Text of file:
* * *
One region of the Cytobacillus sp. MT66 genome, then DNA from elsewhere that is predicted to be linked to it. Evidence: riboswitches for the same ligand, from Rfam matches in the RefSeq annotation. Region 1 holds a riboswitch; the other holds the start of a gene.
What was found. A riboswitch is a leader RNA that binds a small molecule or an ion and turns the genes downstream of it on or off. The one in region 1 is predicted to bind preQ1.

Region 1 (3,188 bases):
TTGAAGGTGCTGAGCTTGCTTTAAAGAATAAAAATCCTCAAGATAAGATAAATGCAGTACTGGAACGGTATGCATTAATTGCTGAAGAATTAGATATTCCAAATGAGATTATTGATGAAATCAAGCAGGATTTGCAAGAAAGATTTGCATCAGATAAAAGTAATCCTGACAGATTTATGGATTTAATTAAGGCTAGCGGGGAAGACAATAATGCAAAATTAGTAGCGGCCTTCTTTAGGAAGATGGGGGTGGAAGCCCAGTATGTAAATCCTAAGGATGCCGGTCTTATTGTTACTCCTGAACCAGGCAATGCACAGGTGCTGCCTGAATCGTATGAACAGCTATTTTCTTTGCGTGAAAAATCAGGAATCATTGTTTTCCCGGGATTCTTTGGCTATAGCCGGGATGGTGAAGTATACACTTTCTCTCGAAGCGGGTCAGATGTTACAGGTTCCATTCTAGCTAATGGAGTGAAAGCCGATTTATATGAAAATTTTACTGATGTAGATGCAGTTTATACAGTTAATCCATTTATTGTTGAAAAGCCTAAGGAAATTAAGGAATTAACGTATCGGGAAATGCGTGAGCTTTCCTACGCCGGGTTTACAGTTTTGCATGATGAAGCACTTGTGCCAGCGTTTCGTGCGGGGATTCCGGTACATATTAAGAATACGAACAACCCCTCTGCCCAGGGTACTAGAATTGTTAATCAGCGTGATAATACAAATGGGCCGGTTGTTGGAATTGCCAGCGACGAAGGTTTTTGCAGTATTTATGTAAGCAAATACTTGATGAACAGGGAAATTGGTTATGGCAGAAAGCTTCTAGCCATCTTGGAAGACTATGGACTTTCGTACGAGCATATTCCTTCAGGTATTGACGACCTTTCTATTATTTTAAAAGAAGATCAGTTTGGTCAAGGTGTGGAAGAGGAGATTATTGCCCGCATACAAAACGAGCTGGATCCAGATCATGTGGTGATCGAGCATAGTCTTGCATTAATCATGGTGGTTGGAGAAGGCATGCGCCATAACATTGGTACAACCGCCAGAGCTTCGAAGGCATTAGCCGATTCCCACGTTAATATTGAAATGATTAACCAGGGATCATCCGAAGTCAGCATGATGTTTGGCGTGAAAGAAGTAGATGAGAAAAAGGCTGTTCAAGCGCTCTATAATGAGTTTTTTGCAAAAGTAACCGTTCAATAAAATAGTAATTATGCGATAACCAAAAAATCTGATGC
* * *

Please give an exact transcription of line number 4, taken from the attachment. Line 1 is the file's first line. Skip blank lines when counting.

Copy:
TTGAAGGTGCTGAGCTTGCTTTAAAGAATAAAAATCCTCAAGATAAGATAAATGCAGTACTGGAACGGTATGCATTAATTGCTGAAGAATTAGATATTCCAAATGAGATTATTGATGAAATCAAGCAGGATTTGCAAGAAAGATTTGCATCAGATAAAAGTAATCCTGACAGATTTATGGATTTAATTAAGGCTAGCGGGGAAGACAATAATGCAAAATTAGTAGCGGCCTTCTTTAGGAAGATGGGGGTGGAAGCCCAGTATGTAAATCCTAAGGATGCCGGTCTTATTGTTACTCCTGAACCAGGCAATGCACAGGTGCTGCCTGAATCGTATGAACAGCTATTTTCTTTGCGTGAAAAATCAGGAATCATTGTTTTCCCGGGATTCTTTGGCTATAGCCGGGATGGTGAAGTATACACTTTCTCTCGAAGCGGGTCAGATGTTACAGGTTCCATTCTAGCTAATGGAGTGAAAGCCGATTTATATGAAAATTTTACTGATGTAGATGCAGTTTATACAGTTAATCCATTTATTGTTGAAAAGCCTAAGGAAATTAAGGAATTAACGTATCGGGAAATGCGTGAGCTTTCCTACGCCGGGTTTACAGTTTTGCATGATGAAGCACTTGTGCCAGCGTTTCGTGCGGGGATTCCGGTACATATTAAGAATACGAACAACCCCTCTGCCCAGGGTACTAGAATTGTTAATCAGCGTGATAATACAAATGGGCCGGTTGTTGGAATTGCCAGCGACGAAGGTTTTTGCAGTATTTATGTAAGCAAATACTTGATGAACAGGGAAATTGGTTATGGCAGAAAGCTTCTAGCCATCTTGGAAGACTATGGACTTTCGTACGAGCATATTCCTTCAGGTATTGACGACCTTTCTATTATTTTAAAAGAAGATCAGTTTGGTCAAGGTGTGGAAGAGGAGATTATTGCCCGCATACAAAACGAGCTGGATCCAGATCATGTGGTGATCGAGCATAGTCTTGCATTAATCATGGTGGTTGGAGAAGGCATGCGCCATAACATTGGTACAACCGCCAGAGCTTCGAAGGCATTAGCCGATTCCCACGTTAATATTGAAATGATTAACCAGGGATCATCCGAAGTCAGCATGATGTTTGGCGTGAAAGAAGTAGATGAGAAAAAGGCTGTTCAAGCGCTCTATAATGAGTTTTTTGCAAAAGTAACCGTTCAATAAAATAGTAATTATGCGATAACCAAAAAATCTGATGC